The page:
After your children left the nest, no denying you missed them.
But if you’re still supporting your adult children, it turns out you’re not alone.
A new report by the NSW Department of Family and Community Services has revealed many Baby Boomers are still providing financial support to their adult children.
“They acknowledge it is tough for young people to get started these days with a highly competitive job market and unaffordable house prices,” the report said.
“However, the burden of this financial dependence is taking a toll on some young boomers. In a time when they should be winding down their working lives and enjoying their increased disposal income, some feel they are working harder than ever to support children.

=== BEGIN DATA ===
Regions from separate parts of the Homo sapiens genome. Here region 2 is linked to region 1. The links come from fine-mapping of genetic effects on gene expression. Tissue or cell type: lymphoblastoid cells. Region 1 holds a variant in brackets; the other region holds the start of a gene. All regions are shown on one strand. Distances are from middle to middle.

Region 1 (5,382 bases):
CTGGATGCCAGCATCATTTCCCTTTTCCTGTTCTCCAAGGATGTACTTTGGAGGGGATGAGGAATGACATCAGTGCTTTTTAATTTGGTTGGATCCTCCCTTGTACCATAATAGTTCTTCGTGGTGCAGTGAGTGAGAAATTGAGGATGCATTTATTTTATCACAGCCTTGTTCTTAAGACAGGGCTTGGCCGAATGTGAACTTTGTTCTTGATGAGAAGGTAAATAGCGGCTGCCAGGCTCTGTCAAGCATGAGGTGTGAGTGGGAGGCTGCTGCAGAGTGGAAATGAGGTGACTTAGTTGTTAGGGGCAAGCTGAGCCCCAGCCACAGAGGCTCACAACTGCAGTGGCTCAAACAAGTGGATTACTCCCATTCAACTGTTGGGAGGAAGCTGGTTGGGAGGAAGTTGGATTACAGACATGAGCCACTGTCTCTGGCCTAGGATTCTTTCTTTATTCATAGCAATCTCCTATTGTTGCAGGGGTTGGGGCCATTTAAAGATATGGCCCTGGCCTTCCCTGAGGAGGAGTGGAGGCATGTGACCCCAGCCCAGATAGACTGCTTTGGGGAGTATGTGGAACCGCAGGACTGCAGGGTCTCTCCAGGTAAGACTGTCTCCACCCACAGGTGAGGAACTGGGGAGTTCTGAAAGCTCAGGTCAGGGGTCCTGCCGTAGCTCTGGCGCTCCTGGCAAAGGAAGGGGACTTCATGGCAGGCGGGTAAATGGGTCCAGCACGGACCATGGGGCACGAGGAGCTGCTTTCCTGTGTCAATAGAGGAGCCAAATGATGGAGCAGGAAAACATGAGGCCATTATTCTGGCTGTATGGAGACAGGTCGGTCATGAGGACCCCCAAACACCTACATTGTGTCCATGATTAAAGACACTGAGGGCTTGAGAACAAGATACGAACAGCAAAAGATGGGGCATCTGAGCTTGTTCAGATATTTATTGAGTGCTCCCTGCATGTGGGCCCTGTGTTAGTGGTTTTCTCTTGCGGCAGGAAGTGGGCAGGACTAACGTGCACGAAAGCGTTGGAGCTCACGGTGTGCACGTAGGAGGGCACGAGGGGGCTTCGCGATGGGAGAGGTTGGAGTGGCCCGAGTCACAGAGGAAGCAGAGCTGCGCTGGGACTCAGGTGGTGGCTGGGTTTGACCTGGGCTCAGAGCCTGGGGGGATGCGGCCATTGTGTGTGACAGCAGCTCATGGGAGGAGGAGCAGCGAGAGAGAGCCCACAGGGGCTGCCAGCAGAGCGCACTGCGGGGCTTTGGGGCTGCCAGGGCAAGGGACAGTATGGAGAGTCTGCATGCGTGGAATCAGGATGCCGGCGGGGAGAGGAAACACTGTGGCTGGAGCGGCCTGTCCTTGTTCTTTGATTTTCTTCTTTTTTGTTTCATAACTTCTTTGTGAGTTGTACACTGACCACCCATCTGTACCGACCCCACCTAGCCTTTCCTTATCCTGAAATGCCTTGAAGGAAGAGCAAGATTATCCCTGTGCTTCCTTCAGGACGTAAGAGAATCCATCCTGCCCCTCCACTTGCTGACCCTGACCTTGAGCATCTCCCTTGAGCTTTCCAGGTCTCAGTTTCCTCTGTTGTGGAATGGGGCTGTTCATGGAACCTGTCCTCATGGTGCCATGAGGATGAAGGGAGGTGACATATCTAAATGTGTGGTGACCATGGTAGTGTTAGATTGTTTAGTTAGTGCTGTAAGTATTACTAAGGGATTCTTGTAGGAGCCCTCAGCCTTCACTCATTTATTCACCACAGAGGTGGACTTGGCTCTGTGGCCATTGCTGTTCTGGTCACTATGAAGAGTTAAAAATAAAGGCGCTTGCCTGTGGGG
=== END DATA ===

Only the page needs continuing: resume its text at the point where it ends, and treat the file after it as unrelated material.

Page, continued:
“In a time when they should be winding down their working lives and enjoying their increased disposal income, some feel they are working harder than ever to support children.”
One of those Baby Boomers, Angelo Andrew, shared his story with the Sydney Morning Herald.
Three of his four children aged between 19 and 25 are living at home still.
The 52-year-old said he was preparing himself for their future.
“Although my children are quite independent, they are happy to stay at home because it is a lot cheaper than moving out and finding their own accommodation, whether that’s renting or buying,” he said.
“And we are happy to have them at home. For how long? We’re not sure. They are going ahead in their careers and extending their education.
“If they don’t have some kind of support from their parents, I am afraid they won’t be able to afford for many years to achieve what we’ve achieved in the earlier years of our lives because the housing market and the cost of living is overtaking incomes.”
There’s more to the statistics.
A research report by the NSW Ageing Strategy also found that most workers aged 50 to 60 would need to work well beyond the age of 60 to be financially stable in their retirement.